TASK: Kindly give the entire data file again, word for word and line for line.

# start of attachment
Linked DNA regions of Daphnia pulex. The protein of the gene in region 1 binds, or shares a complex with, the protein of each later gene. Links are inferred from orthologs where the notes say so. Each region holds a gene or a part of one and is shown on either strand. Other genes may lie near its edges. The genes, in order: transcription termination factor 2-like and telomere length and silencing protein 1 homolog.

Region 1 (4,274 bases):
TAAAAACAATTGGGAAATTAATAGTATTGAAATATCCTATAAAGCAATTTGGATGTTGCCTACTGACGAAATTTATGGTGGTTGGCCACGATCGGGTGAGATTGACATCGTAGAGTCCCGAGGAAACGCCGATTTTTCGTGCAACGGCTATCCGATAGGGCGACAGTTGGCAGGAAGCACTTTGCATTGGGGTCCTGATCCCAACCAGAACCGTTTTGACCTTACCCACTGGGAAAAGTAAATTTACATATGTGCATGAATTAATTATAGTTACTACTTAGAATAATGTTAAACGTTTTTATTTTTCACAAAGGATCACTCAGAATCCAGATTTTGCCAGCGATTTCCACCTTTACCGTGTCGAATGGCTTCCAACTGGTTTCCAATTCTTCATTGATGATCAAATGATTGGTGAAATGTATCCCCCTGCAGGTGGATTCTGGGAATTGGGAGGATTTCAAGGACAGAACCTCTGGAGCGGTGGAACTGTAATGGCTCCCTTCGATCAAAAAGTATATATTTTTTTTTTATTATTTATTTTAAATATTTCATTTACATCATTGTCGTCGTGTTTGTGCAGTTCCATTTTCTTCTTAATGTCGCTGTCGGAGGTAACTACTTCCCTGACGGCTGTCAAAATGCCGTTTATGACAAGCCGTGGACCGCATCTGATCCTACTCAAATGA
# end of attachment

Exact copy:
Linked DNA regions of Daphnia pulex. The protein of the gene in region 1 binds, or shares a complex with, the protein of each later gene. Links are inferred from orthologs where the notes say so. Each region holds a gene or a part of one and is shown on either strand. Other genes may lie near its edges. The genes, in order: transcription termination factor 2-like and telomere length and silencing protein 1 homolog.

Region 1 (4,274 bases):
TAAAAACAATTGGGAAATTAATAGTATTGAAATATCCTATAAAGCAATTTGGATGTTGCCTACTGACGAAATTTATGGTGGTTGGCCACGATCGGGTGAGATTGACATCGTAGAGTCCCGAGGAAACGCCGATTTTTCGTGCAACGGCTATCCGATAGGGCGACAGTTGGCAGGAAGCACTTTGCATTGGGGTCCTGATCCCAACCAGAACCGTTTTGACCTTACCCACTGGGAAAAGTAAATTTACATATGTGCATGAATTAATTATAGTTACTACTTAGAATAATGTTAAACGTTTTTATTTTTCACAAAGGATCACTCAGAATCCAGATTTTGCCAGCGATTTCCACCTTTACCGTGTCGAATGGCTTCCAACTGGTTTCCAATTCTTCATTGATGATCAAATGATTGGTGAAATGTATCCCCCTGCAGGTGGATTCTGGGAATTGGGAGGATTTCAAGGACAGAACCTCTGGAGCGGTGGAACTGTAATGGCTCCCTTCGATCAAAAAGTATATATTTTTTTTTTATTATTTATTTTAAATATTTCATTTACATCATTGTCGTCGTGTTTGTGCAGTTCCATTTTCTTCTTAATGTCGCTGTCGGAGGTAACTACTTCCCTGACGGCTGTCAAAATGCCGTTTATGACAAGCCGTGGACCGCATCTGATCCTACTCAAATGA